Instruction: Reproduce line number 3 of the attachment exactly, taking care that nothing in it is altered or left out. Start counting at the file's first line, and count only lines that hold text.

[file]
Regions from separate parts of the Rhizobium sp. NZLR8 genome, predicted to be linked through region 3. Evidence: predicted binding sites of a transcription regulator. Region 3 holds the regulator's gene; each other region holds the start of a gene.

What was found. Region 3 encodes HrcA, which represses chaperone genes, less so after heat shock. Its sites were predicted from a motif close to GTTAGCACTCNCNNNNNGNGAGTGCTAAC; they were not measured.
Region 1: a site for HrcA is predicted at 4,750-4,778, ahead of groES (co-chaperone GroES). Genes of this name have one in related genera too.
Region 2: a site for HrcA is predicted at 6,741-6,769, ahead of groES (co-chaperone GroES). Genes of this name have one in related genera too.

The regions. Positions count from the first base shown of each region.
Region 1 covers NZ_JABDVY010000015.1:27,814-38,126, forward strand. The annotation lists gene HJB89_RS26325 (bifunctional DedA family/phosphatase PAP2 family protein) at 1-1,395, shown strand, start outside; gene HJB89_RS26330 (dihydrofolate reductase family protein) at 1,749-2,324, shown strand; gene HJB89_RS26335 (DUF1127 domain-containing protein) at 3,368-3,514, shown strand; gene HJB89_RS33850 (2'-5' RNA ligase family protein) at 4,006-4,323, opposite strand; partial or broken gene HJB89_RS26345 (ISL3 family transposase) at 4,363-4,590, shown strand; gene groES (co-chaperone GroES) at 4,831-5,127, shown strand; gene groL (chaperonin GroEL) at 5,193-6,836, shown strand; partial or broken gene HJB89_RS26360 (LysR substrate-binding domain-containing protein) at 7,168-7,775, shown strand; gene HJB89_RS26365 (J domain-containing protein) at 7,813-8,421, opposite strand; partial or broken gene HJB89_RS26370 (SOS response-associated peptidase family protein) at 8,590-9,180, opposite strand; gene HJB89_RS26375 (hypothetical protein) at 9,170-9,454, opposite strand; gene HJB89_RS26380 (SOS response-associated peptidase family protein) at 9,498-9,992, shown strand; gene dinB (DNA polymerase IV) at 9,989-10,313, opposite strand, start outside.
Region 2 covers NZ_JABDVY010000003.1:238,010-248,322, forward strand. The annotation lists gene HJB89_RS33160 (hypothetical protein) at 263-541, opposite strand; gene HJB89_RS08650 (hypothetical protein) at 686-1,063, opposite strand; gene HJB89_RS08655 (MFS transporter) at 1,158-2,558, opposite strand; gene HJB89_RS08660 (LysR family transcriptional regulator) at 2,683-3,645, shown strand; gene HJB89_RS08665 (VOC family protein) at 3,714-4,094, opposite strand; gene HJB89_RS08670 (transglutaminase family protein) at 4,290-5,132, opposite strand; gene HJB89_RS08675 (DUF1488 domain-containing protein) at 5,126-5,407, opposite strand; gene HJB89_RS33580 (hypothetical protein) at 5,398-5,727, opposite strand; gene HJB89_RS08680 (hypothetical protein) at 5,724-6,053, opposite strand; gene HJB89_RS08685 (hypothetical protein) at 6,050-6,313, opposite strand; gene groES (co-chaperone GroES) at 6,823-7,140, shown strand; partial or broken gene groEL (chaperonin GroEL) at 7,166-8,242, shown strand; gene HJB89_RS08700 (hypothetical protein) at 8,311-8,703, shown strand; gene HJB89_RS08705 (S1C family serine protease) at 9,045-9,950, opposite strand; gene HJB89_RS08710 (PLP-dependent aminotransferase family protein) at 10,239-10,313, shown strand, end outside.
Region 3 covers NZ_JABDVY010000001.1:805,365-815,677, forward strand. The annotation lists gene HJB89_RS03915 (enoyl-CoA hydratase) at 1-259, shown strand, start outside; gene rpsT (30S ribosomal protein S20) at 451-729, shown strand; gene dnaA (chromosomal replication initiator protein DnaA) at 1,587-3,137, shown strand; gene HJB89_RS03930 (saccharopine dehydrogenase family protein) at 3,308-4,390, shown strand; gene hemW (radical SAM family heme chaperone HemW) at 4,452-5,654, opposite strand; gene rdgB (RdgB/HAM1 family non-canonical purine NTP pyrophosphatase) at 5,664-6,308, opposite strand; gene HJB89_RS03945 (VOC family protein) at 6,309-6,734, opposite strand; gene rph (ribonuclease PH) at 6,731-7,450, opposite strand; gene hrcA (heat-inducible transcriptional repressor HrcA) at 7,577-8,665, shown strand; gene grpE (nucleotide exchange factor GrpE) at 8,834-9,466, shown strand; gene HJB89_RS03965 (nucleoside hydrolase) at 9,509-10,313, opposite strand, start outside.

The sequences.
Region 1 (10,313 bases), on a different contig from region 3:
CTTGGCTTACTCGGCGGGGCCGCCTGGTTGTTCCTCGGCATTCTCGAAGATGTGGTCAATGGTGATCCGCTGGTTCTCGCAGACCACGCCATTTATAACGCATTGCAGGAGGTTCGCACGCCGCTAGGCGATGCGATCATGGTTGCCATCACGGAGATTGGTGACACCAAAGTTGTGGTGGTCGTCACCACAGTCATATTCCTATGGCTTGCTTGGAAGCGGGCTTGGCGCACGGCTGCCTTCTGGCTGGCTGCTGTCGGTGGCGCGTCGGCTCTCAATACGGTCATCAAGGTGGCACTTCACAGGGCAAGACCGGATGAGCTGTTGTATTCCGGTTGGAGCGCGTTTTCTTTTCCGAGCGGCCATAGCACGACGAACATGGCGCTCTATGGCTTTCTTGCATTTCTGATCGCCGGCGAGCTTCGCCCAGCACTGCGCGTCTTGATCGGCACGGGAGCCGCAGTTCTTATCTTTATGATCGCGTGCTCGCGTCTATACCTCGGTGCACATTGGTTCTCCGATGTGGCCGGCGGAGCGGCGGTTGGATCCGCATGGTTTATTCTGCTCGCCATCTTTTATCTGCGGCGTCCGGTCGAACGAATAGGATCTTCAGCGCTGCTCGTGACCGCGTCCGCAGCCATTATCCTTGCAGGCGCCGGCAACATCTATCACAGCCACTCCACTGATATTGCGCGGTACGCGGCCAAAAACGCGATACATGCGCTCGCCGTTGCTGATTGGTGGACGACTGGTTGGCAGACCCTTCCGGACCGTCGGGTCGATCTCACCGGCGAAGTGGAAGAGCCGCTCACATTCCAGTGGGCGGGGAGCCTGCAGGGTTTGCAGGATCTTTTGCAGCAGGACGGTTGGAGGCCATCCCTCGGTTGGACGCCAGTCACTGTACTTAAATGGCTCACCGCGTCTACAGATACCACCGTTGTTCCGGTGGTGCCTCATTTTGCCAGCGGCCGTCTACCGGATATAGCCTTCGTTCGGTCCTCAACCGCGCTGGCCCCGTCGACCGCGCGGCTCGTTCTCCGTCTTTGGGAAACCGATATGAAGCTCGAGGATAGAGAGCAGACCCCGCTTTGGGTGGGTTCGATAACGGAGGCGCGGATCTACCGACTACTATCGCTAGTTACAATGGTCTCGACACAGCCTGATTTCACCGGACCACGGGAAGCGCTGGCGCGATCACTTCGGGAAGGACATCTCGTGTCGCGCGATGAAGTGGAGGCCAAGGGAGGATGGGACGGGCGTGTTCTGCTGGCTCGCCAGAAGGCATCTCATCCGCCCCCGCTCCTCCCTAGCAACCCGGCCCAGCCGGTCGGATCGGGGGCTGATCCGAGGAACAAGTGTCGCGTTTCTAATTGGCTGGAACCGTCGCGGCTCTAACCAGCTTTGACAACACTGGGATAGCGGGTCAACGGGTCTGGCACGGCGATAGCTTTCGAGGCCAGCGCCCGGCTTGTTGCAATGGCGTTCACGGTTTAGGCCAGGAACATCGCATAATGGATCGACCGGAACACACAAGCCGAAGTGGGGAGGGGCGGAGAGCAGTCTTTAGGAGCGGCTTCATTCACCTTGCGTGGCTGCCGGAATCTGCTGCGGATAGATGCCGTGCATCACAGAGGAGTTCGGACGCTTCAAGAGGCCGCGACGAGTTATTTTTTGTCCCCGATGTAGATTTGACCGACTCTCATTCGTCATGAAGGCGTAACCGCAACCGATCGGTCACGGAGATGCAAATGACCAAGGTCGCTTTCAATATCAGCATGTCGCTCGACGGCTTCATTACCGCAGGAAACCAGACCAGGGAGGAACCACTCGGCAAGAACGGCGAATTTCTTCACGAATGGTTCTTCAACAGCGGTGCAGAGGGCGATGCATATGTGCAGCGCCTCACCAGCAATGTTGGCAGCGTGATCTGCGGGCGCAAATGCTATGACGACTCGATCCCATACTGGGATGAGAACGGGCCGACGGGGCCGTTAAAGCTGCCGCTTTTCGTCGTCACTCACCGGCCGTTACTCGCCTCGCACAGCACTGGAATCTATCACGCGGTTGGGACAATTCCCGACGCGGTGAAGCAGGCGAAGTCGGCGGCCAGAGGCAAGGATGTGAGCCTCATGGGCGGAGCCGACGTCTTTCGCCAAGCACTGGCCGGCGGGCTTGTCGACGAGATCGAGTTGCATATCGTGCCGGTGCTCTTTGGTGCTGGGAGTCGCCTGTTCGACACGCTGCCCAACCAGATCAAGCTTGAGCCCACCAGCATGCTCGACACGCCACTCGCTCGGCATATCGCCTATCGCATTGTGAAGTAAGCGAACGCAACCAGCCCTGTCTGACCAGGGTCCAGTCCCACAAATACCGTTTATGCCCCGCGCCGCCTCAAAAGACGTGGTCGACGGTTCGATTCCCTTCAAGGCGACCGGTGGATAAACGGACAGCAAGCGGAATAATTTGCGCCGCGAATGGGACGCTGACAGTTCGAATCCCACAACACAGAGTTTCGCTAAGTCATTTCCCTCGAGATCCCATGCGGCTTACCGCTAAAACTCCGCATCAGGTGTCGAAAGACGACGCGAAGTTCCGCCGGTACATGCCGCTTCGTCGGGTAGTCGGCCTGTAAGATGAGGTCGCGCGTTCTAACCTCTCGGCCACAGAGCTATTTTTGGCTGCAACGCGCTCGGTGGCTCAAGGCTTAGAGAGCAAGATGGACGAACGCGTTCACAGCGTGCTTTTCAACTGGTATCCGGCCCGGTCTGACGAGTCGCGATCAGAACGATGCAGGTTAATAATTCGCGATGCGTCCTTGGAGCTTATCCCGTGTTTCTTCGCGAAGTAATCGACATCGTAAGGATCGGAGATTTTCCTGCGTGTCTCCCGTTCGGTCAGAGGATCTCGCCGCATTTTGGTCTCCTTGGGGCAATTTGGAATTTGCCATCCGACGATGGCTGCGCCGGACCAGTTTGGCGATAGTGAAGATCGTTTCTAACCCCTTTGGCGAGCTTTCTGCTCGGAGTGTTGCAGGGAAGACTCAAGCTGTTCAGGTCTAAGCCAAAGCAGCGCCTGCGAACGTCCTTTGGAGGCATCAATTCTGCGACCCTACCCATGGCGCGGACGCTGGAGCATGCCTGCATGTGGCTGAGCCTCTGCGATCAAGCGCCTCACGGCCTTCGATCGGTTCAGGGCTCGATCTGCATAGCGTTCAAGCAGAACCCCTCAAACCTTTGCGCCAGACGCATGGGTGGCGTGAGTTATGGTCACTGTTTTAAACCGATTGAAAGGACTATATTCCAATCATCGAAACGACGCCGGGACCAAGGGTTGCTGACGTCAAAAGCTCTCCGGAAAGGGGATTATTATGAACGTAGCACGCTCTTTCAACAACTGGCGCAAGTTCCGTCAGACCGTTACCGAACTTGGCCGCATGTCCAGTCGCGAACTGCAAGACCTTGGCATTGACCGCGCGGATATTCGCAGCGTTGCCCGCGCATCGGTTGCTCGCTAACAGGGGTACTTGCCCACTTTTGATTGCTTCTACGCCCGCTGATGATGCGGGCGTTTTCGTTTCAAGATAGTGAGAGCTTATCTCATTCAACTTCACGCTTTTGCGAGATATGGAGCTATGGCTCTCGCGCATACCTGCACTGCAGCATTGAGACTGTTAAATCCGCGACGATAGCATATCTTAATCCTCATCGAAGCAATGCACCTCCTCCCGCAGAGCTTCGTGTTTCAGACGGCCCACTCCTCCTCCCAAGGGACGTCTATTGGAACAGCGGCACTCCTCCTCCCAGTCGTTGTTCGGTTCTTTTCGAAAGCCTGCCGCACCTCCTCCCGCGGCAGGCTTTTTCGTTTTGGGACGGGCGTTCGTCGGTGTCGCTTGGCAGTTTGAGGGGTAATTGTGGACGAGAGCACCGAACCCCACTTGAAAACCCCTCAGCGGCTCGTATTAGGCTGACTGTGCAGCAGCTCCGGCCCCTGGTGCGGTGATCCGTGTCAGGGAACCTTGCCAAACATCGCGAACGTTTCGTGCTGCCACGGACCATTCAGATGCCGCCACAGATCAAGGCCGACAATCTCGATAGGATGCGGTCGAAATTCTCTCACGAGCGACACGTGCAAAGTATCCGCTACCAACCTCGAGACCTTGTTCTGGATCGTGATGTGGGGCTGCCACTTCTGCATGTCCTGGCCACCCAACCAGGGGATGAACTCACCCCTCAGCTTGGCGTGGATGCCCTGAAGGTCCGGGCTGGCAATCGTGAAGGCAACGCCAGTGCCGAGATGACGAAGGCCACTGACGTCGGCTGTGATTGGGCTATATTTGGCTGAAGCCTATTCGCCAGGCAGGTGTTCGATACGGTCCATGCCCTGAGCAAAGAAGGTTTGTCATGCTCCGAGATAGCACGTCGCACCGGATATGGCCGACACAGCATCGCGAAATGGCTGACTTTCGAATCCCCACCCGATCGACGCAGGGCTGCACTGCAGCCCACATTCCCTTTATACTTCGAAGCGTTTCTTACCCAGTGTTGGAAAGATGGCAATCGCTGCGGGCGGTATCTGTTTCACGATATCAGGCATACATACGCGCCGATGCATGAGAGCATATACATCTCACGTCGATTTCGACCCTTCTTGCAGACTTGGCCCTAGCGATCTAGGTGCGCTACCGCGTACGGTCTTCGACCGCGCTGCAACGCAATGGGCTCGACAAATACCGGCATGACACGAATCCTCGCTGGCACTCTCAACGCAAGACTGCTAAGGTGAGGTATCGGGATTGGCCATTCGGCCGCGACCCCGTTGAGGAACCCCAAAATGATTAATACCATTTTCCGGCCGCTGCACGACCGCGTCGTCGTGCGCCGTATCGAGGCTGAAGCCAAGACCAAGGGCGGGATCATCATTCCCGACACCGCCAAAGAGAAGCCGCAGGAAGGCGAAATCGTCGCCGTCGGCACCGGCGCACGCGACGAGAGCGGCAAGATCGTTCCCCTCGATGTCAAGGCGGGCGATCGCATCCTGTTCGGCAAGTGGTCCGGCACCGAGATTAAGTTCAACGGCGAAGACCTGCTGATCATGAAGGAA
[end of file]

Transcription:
Region 1: a site for HrcA is predicted at 4,750-4,778, ahead of groES (co-chaperone GroES). Genes of this name have one in related genera too.